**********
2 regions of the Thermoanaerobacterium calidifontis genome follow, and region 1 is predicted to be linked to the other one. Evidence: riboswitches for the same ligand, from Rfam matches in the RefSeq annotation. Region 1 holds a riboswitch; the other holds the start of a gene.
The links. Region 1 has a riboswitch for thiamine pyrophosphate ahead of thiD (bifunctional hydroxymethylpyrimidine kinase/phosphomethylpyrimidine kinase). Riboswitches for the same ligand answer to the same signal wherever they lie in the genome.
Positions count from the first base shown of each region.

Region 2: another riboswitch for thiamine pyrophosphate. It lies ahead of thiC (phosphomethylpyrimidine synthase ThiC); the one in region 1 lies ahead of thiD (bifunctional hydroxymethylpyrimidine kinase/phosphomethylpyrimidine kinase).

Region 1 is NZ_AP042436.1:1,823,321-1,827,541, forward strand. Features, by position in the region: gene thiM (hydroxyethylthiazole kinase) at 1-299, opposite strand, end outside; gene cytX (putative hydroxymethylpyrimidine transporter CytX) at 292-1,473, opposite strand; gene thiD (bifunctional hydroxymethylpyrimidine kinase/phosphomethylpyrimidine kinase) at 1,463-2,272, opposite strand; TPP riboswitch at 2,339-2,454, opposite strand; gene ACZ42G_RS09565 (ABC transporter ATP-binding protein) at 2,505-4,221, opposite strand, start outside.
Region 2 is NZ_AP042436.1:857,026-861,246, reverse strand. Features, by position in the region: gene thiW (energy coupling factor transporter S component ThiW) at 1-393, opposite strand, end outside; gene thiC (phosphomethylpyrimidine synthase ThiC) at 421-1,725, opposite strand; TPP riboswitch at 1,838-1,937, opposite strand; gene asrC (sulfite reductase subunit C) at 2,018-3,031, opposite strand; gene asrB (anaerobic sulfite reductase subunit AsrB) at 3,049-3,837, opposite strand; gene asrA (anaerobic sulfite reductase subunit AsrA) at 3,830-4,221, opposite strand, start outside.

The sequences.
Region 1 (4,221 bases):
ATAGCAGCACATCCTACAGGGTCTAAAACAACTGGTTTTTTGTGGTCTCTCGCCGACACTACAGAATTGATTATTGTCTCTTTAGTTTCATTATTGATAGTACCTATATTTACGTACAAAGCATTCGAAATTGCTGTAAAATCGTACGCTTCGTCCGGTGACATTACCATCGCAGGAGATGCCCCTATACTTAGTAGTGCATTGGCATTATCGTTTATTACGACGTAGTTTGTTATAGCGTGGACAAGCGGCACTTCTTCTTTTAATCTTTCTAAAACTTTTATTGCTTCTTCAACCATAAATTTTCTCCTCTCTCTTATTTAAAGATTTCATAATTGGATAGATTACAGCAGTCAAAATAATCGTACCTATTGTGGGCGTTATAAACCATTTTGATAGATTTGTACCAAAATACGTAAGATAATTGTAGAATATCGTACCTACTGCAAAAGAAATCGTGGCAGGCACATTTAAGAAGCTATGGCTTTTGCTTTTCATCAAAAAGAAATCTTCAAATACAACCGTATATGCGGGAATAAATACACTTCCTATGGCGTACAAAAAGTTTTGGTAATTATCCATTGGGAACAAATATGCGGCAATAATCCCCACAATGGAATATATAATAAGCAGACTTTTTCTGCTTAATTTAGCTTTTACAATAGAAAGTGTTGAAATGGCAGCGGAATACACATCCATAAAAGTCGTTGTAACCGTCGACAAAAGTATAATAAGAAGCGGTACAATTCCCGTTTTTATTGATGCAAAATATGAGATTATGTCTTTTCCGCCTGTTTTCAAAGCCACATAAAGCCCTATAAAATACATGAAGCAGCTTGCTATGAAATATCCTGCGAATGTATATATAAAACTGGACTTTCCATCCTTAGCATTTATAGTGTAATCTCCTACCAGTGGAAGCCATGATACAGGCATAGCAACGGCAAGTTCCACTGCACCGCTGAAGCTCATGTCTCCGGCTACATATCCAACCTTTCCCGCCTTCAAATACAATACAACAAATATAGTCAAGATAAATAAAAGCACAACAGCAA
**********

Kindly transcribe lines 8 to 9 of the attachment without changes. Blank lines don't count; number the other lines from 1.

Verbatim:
Region 1 (4,221 bases):
ATAGCAGCACATCCTACAGGGTCTAAAACAACTGGTTTTTTGTGGTCTCTCGCCGACACTACAGAATTGATTATTGTCTCTTTAGTTTCATTATTGATAGTACCTATATTTACGTACAAAGCATTCGAAATTGCTGTAAAATCGTACGCTTCGTCCGGTGACATTACCATCGCAGGAGATGCCCCTATACTTAGTAGTGCATTGGCATTATCGTTTATTACGACGTAGTTTGTTATAGCGTGGACAAGCGGCACTTCTTCTTTTAATCTTTCTAAAACTTTTATTGCTTCTTCAACCATAAATTTTCTCCTCTCTCTTATTTAAAGATTTCATAATTGGATAGATTACAGCAGTCAAAATAATCGTACCTATTGTGGGCGTTATAAACCATTTTGATAGATTTGTACCAAAATACGTAAGATAATTGTAGAATATCGTACCTACTGCAAAAGAAATCGTGGCAGGCACATTTAAGAAGCTATGGCTTTTGCTTTTCATCAAAAAGAAATCTTCAAATACAACCGTATATGCGGGAATAAATACACTTCCTATGGCGTACAAAAAGTTTTGGTAATTATCCATTGGGAACAAATATGCGGCAATAATCCCCACAATGGAATATATAATAAGCAGACTTTTTCTGCTTAATTTAGCTTTTACAATAGAAAGTGTTGAAATGGCAGCGGAATACACATCCATAAAAGTCGTTGTAACCGTCGACAAAAGTATAATAAGAAGCGGTACAATTCCCGTTTTTATTGATGCAAAATATGAGATTATGTCTTTTCCGCCTGTTTTCAAAGCCACATAAAGCCCTATAAAATACATGAAGCAGCTTGCTATGAAATATCCTGCGAATGTATATATAAAACTGGACTTTCCATCCTTAGCATTTATAGTGTAATCTCCTACCAGTGGAAGCCATGATACAGGCATAGCAACGGCAAGTTCCACTGCACCGCTGAAGCTCATGTCTCCGGCTACATATCCAACCTTTCCCGCCTTCAAATACAATACAACAAATATAGTCAAGATAAATAAAAGCACAACAGCAA